As far as Jack Bally was concerned, if you spent enough time admiring a plane, you might as well build one of your own.
That’s why the Vietnam veteran and aviation enthusiast decided to build a 1:3 scale replica of the Boeing B-17 Flying Fortress bomber back in 1999, according to Jalopnik. It would take nearly two decades to complete, but the result is easily one of the coolest homebuilt planes you will ever see.
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The idea for the Bally Bomber, as it’s known among aficionados, was hatched over a “few adult beverages” shortly before the turn of the century. Initially, Bally had wanted to make a scale replica of the B-24 Liberator but soon discovered it would be too hard to shrink down. He then turned his attention to the B-17. After poring over the schematics of the 1:9 scale radio-controlled version of the plane, he decided it was possible and quickly got to work.
Having built several planes before, Bally would have known his mini-bomber would require a ton of work, but even he probably didn’t foresee it taking 17 years and 40,000 hours to complete (though he claimed it felt “really fast”). The replica has an aluminum-riveted fuselage, retractable landing gear and a wingspan of 34 feet, which is relatively large for a homebuilt plane. It’s also not an inch-perfect replica, as the cockpit had to be made larger so that a full-sized adult could fly the plane. The biggest challenge may have been the engine setup, though. Most homebuilt planes have a single-engine design, but the B-17 is powered by four Hirth F-30 two-stroke four-cylinder air-cooled boxer engines which combine to produce 240 hp.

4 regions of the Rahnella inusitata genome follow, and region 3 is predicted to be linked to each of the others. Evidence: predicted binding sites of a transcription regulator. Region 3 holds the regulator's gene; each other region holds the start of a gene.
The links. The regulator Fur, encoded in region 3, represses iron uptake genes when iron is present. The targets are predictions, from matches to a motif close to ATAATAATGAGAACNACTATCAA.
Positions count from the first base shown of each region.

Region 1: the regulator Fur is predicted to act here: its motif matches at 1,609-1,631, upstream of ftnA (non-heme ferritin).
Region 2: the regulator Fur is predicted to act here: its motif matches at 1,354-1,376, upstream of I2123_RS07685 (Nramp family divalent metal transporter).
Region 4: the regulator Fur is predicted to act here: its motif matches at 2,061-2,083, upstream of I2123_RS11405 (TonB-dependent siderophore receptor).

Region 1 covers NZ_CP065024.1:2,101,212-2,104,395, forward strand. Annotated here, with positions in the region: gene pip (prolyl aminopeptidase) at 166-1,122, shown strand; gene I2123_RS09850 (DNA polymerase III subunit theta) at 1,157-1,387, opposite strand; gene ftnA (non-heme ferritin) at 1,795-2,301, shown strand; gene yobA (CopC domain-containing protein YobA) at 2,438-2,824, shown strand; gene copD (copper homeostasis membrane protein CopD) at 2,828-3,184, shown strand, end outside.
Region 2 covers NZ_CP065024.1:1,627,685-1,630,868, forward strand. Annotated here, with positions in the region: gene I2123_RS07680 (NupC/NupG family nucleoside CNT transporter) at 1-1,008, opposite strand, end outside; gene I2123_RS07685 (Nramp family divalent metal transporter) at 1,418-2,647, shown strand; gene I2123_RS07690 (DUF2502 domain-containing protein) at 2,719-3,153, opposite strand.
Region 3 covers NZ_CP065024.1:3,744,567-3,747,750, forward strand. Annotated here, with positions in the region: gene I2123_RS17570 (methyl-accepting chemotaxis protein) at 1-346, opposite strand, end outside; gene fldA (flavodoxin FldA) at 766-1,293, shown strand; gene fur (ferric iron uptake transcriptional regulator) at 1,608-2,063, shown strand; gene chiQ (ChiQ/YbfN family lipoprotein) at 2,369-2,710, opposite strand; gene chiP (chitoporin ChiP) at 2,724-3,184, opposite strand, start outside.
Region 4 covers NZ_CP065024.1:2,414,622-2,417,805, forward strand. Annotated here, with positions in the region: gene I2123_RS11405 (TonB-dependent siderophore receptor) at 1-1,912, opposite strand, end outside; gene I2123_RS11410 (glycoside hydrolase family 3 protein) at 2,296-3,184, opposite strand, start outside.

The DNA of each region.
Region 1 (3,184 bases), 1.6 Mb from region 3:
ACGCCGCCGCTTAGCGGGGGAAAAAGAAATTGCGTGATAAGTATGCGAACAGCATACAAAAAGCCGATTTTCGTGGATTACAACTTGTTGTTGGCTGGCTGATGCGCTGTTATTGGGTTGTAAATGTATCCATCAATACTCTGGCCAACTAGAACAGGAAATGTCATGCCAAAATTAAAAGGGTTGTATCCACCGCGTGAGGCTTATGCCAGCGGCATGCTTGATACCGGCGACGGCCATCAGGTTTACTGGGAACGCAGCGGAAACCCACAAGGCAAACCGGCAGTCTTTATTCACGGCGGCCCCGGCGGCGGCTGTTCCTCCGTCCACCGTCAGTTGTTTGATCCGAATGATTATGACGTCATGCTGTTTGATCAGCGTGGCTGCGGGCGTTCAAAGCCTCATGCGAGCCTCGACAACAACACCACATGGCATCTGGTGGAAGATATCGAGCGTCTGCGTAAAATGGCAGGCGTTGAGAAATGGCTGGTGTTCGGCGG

Although it would take its first flight in 2016, the Bally Bomber wouldn’t make its public debut until the Experimental Aircraft Association’s 2018 AirVenture airshow in Oshkosh, Wisc. It wasn’t just there for display, either, as it took to the air and showed a gleeful crowd of enthusiasts what it could do.
The airshow attendees weren’t the only ones admiring Bally’s handiwork; even those who’d been following the arduous build process were impressed by what he had accomplished.
“He said, I’m going to build a B-17 bomber. I said, yeah, right. . .Well, let’s see what you got going. So, we went up to his house and by golly he had all the plans, and what he was going to do, and had it started.” Bally’s friend and fellow airplane enthusiast Richard Kosi said at the time. “I was just amazed at it.”
Unfortunately, Bally would end up spending less time enjoying the plane than he did building it. He died last summer at the age of 79. But his work, in particular the Bally Bomber, flies on. Earlier this summer, the silver plane and its new owner could be seen soaring above this year’s AirVenture show.
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